In his 2010 victory over Democrat Dan Onorato, Corbett won just 27 percent of the Jewish vote, according to exit polls. He acknowledged in the interview that he’d like to see that number increase. “I would hope that the Jewish community would look at my record and see what we are doing. They are not going to agree with everything I am doing,” he said, adding that he came here this week in part to explain his policies. “It isn’t out of a philosophical, conservative versus liberal” approach, he said. “It’s dollars and cents, and I don’t think people can afford to pay more taxes right now with the economy the way it is.”
In the interview, Corbett defended his idea to reform the state pension fund by curtailing state contributions to retirement funds. He emphasized that the benefits of already retired workers would not be affected. He also said the benefits that teachers and state workers have already accrued wouldn’t be touched as part of his reform plan.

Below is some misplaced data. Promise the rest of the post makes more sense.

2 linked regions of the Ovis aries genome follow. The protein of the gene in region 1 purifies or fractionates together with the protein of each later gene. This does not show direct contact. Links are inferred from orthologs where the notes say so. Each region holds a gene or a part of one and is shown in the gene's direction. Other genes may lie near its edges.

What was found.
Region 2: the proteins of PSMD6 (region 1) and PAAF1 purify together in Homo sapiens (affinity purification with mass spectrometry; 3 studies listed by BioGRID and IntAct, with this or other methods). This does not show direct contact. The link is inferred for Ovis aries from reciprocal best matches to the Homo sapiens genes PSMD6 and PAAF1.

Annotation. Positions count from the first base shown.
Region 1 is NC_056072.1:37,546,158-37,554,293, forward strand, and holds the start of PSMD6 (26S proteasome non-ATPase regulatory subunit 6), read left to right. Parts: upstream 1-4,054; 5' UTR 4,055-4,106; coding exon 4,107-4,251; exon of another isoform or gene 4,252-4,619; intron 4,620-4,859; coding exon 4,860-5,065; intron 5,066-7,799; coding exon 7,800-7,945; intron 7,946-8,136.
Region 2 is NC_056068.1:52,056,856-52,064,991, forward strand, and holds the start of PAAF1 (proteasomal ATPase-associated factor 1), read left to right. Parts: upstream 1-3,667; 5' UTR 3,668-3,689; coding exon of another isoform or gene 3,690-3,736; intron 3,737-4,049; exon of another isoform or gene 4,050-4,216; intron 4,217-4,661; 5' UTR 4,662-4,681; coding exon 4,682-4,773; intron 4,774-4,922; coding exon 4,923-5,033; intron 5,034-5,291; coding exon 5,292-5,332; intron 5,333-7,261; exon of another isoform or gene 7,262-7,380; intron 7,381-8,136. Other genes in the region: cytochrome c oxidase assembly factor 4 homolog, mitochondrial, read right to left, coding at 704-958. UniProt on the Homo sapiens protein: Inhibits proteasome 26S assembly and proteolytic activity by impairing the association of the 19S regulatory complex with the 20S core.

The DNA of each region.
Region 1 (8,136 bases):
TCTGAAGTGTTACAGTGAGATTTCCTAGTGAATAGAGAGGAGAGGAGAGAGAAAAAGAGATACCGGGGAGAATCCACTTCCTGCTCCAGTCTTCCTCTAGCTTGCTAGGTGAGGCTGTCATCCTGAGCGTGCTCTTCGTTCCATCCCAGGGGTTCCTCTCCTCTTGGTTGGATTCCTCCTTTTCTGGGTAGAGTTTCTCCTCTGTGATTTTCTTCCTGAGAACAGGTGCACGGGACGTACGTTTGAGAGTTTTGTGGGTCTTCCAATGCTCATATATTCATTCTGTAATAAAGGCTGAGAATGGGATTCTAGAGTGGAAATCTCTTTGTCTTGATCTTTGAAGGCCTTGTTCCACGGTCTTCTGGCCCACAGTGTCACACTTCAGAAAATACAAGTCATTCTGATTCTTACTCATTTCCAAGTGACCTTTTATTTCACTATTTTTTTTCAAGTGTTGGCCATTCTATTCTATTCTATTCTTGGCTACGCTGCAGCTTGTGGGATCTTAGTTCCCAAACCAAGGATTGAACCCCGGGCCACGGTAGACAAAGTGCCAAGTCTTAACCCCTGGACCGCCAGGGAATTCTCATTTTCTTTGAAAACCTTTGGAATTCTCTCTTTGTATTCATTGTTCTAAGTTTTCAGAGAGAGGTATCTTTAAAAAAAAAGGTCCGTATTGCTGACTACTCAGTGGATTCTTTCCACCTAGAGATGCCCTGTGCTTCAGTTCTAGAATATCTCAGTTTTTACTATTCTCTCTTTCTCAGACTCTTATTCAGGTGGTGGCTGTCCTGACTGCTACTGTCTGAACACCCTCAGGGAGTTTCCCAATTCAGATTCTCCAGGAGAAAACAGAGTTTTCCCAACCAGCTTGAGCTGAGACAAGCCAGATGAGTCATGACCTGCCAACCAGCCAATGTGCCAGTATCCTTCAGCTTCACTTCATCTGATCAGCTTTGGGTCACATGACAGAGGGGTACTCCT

When asked about legislation under consideration in Harrisburg that would mandate Holocaust and genocide education in public schools, Corbett said he wasn’t aware of the bill and couldn’t comment on it specifically, but he voiced general support for the idea. “People need to know,” said Corbett. “One of the most haunting experiences of my life was visiting the United States Holocaust Museum in Washington.”
Several participants in the meeting said they appreciated having the chance to share their concerns with the state’s chief executive, even if they didn’t think it would lead to a shift in policy. Amy Krulik, who runs the Jewish Relief Agency, the largest Jewish hunger relief organization in the region, had asked the governor during the meeting if he would increase funding for the State Food Purchase Program from $17 million to $24 million per year. Funding has been stuck at the same level for several years.